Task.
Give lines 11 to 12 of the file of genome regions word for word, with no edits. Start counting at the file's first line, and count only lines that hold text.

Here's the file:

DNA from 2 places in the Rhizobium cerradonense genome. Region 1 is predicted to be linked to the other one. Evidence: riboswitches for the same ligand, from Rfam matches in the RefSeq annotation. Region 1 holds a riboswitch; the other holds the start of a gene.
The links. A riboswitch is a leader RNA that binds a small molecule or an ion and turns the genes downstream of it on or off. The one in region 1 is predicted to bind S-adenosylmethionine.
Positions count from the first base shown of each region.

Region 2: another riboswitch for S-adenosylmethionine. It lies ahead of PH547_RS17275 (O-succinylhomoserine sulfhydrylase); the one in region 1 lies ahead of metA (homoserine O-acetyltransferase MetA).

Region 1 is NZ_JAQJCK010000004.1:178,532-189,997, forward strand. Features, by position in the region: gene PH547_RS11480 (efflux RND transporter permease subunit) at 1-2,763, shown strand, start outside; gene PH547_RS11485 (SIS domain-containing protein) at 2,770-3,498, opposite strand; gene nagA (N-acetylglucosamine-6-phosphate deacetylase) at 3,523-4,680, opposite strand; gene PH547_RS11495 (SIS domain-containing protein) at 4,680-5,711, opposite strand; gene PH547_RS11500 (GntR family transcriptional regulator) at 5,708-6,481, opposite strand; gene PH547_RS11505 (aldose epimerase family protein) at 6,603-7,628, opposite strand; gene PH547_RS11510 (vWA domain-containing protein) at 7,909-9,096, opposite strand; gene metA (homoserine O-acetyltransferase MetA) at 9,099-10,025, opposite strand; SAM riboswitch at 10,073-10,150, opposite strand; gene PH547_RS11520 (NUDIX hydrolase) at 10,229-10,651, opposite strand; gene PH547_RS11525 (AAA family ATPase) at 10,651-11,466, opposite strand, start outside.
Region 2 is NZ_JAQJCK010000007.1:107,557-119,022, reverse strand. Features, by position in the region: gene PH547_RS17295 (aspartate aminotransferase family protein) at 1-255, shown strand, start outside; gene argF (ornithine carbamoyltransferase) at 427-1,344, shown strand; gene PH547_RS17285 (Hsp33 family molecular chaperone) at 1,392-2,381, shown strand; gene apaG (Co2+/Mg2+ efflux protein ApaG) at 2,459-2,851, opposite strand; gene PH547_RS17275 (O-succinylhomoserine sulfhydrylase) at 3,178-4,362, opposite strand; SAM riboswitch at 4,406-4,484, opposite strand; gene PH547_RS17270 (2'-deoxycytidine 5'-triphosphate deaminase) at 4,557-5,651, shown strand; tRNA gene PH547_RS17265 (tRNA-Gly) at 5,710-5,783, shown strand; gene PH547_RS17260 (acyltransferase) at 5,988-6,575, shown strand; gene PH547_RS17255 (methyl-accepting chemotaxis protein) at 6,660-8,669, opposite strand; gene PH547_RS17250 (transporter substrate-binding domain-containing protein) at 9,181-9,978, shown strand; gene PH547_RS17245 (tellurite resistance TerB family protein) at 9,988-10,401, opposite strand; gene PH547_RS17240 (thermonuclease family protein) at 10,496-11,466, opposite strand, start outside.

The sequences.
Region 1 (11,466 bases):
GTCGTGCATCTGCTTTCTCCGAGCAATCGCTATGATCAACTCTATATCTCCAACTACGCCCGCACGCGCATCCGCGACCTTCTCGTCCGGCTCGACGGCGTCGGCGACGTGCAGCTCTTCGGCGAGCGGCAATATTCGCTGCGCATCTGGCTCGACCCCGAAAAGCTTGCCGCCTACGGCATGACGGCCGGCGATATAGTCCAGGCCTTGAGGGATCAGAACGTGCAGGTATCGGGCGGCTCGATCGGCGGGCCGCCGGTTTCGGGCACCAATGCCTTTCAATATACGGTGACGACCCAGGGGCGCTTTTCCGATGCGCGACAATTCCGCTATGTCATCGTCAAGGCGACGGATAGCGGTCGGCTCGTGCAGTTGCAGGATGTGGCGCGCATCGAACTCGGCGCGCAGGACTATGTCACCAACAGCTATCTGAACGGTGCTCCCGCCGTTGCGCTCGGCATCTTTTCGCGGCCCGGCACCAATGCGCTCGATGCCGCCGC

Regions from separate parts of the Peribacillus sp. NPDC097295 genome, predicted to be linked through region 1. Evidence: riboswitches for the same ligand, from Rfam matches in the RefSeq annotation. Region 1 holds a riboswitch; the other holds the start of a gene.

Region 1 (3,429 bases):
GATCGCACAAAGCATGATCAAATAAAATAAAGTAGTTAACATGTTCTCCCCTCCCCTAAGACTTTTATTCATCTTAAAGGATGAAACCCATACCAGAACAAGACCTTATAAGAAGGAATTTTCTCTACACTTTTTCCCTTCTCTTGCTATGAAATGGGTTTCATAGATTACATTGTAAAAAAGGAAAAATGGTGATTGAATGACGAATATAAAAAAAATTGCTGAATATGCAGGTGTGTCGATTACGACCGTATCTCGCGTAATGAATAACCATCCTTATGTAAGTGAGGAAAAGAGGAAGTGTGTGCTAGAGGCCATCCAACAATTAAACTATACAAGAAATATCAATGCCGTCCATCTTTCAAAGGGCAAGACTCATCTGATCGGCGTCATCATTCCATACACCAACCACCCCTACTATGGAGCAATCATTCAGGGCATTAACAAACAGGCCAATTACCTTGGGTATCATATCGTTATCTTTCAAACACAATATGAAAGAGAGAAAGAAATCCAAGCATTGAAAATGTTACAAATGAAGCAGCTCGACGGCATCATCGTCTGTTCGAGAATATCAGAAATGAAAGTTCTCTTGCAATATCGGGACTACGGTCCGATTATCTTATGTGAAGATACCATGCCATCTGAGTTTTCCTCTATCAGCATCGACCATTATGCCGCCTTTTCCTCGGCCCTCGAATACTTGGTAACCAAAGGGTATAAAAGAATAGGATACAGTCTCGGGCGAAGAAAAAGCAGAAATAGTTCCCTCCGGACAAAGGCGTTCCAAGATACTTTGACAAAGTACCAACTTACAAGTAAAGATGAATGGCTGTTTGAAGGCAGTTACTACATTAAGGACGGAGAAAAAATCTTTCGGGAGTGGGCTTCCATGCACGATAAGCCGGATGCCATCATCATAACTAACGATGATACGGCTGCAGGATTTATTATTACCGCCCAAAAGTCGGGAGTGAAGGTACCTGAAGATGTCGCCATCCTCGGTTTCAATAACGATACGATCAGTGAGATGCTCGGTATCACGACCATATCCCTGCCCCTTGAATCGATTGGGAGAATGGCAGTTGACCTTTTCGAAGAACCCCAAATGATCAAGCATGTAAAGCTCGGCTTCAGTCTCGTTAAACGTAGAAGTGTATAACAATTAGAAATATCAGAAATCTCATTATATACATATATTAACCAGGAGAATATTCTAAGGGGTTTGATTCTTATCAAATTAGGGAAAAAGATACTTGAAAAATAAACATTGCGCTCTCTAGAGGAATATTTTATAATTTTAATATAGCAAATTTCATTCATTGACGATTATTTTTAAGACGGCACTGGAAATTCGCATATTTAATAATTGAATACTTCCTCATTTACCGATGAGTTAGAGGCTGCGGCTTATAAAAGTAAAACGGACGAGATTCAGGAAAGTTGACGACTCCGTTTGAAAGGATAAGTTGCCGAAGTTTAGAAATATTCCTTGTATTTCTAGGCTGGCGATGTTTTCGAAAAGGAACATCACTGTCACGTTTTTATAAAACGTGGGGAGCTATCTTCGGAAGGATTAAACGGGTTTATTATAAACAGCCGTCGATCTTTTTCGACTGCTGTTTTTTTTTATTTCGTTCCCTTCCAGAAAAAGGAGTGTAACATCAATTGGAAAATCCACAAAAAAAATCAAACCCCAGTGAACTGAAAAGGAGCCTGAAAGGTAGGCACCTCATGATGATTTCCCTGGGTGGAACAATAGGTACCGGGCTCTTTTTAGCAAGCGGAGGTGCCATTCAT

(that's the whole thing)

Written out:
Region 1 (3,429 bases):
GATCGCACAAAGCATGATCAAATAAAATAAAGTAGTTAACATGTTCTCCCCTCCCCTAAGACTTTTATTCATCTTAAAGGATGAAACCCATACCAGAACAAGACCTTATAAGAAGGAATTTTCTCTACACTTTTTCCCTTCTCTTGCTATGAAATGGGTTTCATAGATTACATTGTAAAAAAGGAAAAATGGTGATTGAATGACGAATATAAAAAAAATTGCTGAATATGCAGGTGTGTCGATTACGACCGTATCTCGCGTAATGAATAACCATCCTTATGTAAGTGAGGAAAAGAGGAAGTGTGTGCTAGAGGCCATCCAACAATTAAACTATACAAGAAATATCAATGCCGTCCATCTTTCAAAGGGCAAGACTCATCTGATCGGCGTCATCATTCCATACACCAACCACCCCTACTATGGAGCAATCATTCAGGGCATTAACAAACAGGCCAATTACCTTGGGTATCATATCGTTATCTTTCAAACACAATATGAAAGAGAGAAAGAAATCCAAGCATTGAAAATGTTACAAATGAAGCAGCTCGACGGCATCATCGTCTGTTCGAGAATATCAGAAATGAAAGTTCTCTTGCAATATCGGGACTACGGTCCGATTATCTTATGTGAAGATACCATGCCATCTGAGTTTTCCTCTATCAGCATCGACCATTATGCCGCCTTTTCCTCGGCCCTCGAATACTTGGTAACCAAAGGGTATAAAAGAATAGGATACAGTCTCGGGCGAAGAAAAAGCAGAAATAGTTCCCTCCGGACAAAGGCGTTCCAAGATACTTTGACAAAGTACCAACTTACAAGTAAAGATGAATGGCTGTTTGAAGGCAGTTACTACATTAAGGACGGAGAAAAAATCTTTCGGGAGTGGGCTTCCATGCACGATAAGCCGGATGCCATCATCATAACTAACGATGATACGGCTGCAGGATTTATTATTACCGCCCAAAAGTCGGGAGTGAAGGTACCTGAAGATGTCGCCATCCTCGGTTTCAATAACGATACGATCAGTGAGATGCTCGGTATCACGACCATATCCCTGCCCCTTGAATCGATTGGGAGAATGGCAGTTGACCTTTTCGAAGAACCCCAAATGATCAAGCATGTAAAGCTCGGCTTCAGTCTCGTTAAACGTAGAAGTGTATAACAATTAGAAATATCAGAAATCTCATTATATACATATATTAACCAGGAGAATATTCTAAGGGGTTTGATTCTTATCAAATTAGGGAAAAAGATACTTGAAAAATAAACATTGCGCTCTCTAGAGGAATATTTTATAATTTTAATATAGCAAATTTCATTCATTGACGATTATTTTTAAGACGGCACTGGAAATTCGCATATTTAATAATTGAATACTTCCTCATTTACCGATGAGTTAGAGGCTGCGGCTTATAAAAGTAAAACGGACGAGATTCAGGAAAGTTGACGACTCCGTTTGAAAGGATAAGTTGCCGAAGTTTAGAAATATTCCTTGTATTTCTAGGCTGGCGATGTTTTCGAAAAGGAACATCACTGTCACGTTTTTATAAAACGTGGGGAGCTATCTTCGGAAGGATTAAACGGGTTTATTATAAACAGCCGTCGATCTTTTTCGACTGCTGTTTTTTTTTATTTCGTTCCCTTCCAGAAAAAGGAGTGTAACATCAATTGGAAAATCCACAAAAAAAATCAAACCCCAGTGAACTGAAAAGGAGCCTGAAAGGTAGGCACCTCATGATGATTTCCCTGGGTGGAACAATAGGTACCGGGCTCTTTTTAGCAAGCGGAGGTGCCATTCAT